The fifth rule of thumb for Knowledge Management is from Larry Prusak, coauthor of "Working Knowledge" (with Tom Davenport). "Working Knowledge" came out in 1998 and is one of the foundational textbooks of Knowledge Management.
This rule of thumb is about change and it is not unique to knowledge management. But because knowledge sharing is part of change processes, you do have to be conscious that people will be canny; they will appear to conform.
So watch the crowd.
This is particularly true with communities of practice. If they operate long enough, they start to be agents of change acting horizontally across the organization. And the inevitable question will arrive: "What the !!*%#@?? are those people doing?"
Which is why communities of practice need to look ahead and be ready to make their case with a Term of Reference that describes how they add value to the organization as well as the fundamental value they bring to individual members and the community of practice.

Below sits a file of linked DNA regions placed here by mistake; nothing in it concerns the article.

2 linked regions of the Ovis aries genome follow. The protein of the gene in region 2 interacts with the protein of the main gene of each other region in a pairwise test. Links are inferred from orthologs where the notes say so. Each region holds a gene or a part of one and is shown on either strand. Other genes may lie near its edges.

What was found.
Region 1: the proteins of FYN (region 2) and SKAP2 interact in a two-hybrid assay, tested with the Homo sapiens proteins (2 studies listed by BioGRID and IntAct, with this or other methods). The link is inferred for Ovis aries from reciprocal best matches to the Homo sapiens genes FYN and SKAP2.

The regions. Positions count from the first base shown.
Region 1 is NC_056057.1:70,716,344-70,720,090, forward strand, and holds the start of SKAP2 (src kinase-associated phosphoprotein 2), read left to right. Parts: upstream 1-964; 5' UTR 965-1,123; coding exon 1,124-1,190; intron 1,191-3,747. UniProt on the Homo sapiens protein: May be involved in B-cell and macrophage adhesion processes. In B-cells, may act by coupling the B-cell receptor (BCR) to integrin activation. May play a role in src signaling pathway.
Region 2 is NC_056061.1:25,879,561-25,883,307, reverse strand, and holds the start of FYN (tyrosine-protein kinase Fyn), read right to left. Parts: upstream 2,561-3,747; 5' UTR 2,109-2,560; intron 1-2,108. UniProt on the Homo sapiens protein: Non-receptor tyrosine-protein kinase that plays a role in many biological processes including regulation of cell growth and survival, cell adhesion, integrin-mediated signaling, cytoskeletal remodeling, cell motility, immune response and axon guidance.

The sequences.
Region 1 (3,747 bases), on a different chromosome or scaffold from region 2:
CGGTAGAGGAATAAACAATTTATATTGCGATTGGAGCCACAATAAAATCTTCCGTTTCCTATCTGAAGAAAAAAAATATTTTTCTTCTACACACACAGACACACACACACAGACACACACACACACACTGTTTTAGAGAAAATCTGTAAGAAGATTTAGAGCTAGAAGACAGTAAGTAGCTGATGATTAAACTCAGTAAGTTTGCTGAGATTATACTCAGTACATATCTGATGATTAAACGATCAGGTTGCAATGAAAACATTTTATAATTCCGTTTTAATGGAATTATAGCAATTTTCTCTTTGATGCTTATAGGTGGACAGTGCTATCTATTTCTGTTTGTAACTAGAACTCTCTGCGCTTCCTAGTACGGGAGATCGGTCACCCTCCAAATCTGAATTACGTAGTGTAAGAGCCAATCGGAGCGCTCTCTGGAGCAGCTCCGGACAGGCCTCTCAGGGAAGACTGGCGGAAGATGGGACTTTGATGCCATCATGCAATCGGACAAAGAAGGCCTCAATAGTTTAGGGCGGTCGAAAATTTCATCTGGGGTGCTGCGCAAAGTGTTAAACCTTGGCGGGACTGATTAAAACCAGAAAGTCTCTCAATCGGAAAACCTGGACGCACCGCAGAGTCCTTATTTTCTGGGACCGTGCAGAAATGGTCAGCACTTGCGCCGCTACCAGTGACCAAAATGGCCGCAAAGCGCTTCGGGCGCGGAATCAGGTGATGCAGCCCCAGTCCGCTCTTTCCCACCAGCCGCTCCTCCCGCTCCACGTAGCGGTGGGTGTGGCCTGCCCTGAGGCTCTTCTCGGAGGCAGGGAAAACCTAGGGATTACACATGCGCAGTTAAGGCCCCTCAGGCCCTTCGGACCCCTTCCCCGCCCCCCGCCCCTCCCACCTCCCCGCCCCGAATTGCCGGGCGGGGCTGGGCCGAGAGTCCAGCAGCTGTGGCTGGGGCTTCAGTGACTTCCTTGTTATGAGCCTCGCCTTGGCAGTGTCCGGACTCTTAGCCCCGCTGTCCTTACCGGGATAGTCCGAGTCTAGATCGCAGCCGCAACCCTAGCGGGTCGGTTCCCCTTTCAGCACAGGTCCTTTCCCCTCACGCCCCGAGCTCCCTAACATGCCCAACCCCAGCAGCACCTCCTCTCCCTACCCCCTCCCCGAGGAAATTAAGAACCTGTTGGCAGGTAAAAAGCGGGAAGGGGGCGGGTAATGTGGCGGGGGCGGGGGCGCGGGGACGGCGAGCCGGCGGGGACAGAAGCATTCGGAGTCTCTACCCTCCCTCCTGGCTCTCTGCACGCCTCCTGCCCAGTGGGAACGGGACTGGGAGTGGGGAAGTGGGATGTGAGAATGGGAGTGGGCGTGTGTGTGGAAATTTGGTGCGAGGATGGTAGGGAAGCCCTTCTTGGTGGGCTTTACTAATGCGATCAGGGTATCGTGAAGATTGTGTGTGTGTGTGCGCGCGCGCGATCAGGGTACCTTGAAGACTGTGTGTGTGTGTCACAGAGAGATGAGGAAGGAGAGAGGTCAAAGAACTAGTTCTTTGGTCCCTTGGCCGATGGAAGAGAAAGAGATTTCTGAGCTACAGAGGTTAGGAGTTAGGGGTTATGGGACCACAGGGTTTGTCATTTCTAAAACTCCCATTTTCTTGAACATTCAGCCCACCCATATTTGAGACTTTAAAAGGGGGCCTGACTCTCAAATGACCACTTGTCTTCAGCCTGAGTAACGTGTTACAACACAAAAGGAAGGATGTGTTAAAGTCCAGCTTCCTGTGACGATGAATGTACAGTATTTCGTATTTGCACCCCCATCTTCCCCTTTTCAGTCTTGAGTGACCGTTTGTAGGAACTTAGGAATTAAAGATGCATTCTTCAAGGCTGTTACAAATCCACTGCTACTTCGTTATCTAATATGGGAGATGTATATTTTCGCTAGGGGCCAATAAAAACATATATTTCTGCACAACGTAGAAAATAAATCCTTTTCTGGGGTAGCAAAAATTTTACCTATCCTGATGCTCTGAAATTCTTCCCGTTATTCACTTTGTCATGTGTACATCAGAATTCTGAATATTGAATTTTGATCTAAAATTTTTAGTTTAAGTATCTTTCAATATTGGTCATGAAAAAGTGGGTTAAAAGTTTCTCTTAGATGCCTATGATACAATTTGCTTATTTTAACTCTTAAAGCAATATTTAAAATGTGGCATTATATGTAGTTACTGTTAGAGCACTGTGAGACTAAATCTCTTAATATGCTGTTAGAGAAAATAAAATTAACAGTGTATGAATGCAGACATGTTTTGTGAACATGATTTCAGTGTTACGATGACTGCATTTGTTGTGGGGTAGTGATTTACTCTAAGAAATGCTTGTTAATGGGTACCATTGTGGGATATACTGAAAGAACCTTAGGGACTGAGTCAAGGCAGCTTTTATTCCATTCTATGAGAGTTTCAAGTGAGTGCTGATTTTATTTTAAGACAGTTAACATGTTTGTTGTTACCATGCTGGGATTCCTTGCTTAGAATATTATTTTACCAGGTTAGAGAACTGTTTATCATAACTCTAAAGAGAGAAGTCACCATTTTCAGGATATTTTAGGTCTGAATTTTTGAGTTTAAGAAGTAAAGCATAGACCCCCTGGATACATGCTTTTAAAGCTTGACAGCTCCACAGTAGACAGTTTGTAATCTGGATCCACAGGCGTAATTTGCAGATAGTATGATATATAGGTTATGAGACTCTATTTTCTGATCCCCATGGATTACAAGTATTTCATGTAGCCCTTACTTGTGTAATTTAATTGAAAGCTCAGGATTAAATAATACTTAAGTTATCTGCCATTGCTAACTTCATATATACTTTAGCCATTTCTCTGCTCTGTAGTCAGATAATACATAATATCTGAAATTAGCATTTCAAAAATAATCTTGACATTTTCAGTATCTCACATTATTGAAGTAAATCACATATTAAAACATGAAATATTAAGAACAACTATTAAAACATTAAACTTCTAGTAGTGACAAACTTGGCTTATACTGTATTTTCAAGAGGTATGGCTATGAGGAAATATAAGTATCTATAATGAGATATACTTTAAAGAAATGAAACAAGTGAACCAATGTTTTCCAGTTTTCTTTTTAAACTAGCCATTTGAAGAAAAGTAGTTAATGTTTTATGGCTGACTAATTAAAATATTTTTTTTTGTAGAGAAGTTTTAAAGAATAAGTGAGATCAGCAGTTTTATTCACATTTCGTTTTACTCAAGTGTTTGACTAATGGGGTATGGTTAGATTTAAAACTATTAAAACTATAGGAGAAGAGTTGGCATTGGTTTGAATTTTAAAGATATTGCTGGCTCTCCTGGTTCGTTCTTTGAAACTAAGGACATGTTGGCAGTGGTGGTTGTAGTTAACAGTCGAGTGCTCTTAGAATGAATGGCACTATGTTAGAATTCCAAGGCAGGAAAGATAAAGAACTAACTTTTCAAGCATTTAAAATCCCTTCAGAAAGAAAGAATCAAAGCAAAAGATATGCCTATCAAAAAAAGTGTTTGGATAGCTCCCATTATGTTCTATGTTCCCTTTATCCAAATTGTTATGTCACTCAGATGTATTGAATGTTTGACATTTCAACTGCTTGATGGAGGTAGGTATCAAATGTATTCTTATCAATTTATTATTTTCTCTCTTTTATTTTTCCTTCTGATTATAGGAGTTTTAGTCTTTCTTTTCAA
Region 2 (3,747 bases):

While change management is very useful in describing the specific project management steps and processes of a change process, coaching knowledge sharing processes and tools is more free form.
So if you are supporting knowledge sharing in an organization, particularly communities of practice, be canny. Managers will appear to be supportive (some, at heart, are not). Some CoP members will seize the opportunity to advance their own causes under the banner of the CoP. The two in combination set the scene for the accusation that "the inmates are running the asylum".
Your role is to sift through the players and determine whether truly they are "willing". If not, be canny yourself and recognize that all appearances aside, they are not partners in knowledge sharing.
Partners meet two criteria:
- They are willing
- They are able.